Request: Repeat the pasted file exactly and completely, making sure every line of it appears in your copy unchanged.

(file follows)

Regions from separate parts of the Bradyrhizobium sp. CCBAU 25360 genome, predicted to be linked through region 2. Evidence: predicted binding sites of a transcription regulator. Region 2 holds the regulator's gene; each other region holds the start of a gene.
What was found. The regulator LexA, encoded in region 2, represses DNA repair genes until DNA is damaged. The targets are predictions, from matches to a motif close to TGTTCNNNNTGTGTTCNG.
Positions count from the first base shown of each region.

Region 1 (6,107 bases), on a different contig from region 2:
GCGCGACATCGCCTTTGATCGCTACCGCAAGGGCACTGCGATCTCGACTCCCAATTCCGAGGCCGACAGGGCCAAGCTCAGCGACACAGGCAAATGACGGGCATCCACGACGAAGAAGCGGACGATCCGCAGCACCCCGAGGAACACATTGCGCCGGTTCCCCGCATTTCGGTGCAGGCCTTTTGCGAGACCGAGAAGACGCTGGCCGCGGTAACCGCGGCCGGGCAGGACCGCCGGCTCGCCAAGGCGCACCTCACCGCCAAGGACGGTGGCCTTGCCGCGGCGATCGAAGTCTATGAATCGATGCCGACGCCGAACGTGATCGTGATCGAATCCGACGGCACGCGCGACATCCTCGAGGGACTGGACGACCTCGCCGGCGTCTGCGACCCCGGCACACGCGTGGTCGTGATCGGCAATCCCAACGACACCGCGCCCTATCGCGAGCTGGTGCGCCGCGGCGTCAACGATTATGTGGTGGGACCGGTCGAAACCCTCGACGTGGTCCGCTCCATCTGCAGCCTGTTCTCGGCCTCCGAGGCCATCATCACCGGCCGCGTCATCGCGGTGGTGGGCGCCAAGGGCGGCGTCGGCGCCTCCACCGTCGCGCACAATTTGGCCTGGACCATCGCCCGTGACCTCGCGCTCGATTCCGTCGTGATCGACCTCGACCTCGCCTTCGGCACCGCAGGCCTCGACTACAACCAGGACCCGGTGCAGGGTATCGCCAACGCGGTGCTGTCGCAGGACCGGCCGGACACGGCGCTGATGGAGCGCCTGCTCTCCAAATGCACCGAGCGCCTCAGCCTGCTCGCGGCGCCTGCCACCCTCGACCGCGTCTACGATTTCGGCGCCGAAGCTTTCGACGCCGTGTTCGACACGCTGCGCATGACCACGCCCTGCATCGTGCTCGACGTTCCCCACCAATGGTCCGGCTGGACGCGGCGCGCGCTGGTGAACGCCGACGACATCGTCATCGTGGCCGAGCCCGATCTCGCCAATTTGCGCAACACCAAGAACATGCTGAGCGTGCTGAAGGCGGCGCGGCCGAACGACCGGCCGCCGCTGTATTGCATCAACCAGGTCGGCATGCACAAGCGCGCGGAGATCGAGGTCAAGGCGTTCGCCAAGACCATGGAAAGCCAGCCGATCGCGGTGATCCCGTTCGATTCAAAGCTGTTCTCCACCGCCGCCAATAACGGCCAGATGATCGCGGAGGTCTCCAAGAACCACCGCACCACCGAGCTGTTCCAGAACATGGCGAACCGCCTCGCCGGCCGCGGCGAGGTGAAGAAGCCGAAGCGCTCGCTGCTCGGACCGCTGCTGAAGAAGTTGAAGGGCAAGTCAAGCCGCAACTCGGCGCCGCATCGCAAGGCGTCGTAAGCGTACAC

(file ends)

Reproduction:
Regions from separate parts of the Bradyrhizobium sp. CCBAU 25360 genome, predicted to be linked through region 2. Evidence: predicted binding sites of a transcription regulator. Region 2 holds the regulator's gene; each other region holds the start of a gene.
What was found. The regulator LexA, encoded in region 2, represses DNA repair genes until DNA is damaged. The targets are predictions, from matches to a motif close to TGTTCNNNNTGTGTTCNG.
Positions count from the first base shown of each region.

Region 1 (6,107 bases), on a different contig from region 2:
GCGCGACATCGCCTTTGATCGCTACCGCAAGGGCACTGCGATCTCGACTCCCAATTCCGAGGCCGACAGGGCCAAGCTCAGCGACACAGGCAAATGACGGGCATCCACGACGAAGAAGCGGACGATCCGCAGCACCCCGAGGAACACATTGCGCCGGTTCCCCGCATTTCGGTGCAGGCCTTTTGCGAGACCGAGAAGACGCTGGCCGCGGTAACCGCGGCCGGGCAGGACCGCCGGCTCGCCAAGGCGCACCTCACCGCCAAGGACGGTGGCCTTGCCGCGGCGATCGAAGTCTATGAATCGATGCCGACGCCGAACGTGATCGTGATCGAATCCGACGGCACGCGCGACATCCTCGAGGGACTGGACGACCTCGCCGGCGTCTGCGACCCCGGCACACGCGTGGTCGTGATCGGCAATCCCAACGACACCGCGCCCTATCGCGAGCTGGTGCGCCGCGGCGTCAACGATTATGTGGTGGGACCGGTCGAAACCCTCGACGTGGTCCGCTCCATCTGCAGCCTGTTCTCGGCCTCCGAGGCCATCATCACCGGCCGCGTCATCGCGGTGGTGGGCGCCAAGGGCGGCGTCGGCGCCTCCACCGTCGCGCACAATTTGGCCTGGACCATCGCCCGTGACCTCGCGCTCGATTCCGTCGTGATCGACCTCGACCTCGCCTTCGGCACCGCAGGCCTCGACTACAACCAGGACCCGGTGCAGGGTATCGCCAACGCGGTGCTGTCGCAGGACCGGCCGGACACGGCGCTGATGGAGCGCCTGCTCTCCAAATGCACCGAGCGCCTCAGCCTGCTCGCGGCGCCTGCCACCCTCGACCGCGTCTACGATTTCGGCGCCGAAGCTTTCGACGCCGTGTTCGACACGCTGCGCATGACCACGCCCTGCATCGTGCTCGACGTTCCCCACCAATGGTCCGGCTGGACGCGGCGCGCGCTGGTGAACGCCGACGACATCGTCATCGTGGCCGAGCCCGATCTCGCCAATTTGCGCAACACCAAGAACATGCTGAGCGTGCTGAAGGCGGCGCGGCCGAACGACCGGCCGCCGCTGTATTGCATCAACCAGGTCGGCATGCACAAGCGCGCGGAGATCGAGGTCAAGGCGTTCGCCAAGACCATGGAAAGCCAGCCGATCGCGGTGATCCCGTTCGATTCAAAGCTGTTCTCCACCGCCGCCAATAACGGCCAGATGATCGCGGAGGTCTCCAAGAACCACCGCACCACCGAGCTGTTCCAGAACATGGCGAACCGCCTCGCCGGCCGCGGCGAGGTGAAGAAGCCGAAGCGCTCGCTGCTCGGACCGCTGCTGAAGAAGTTGAAGGGCAAGTCAAGCCGCAACTCGGCGCCGCATCGCAAGGCGTCGTAAGCGTACAC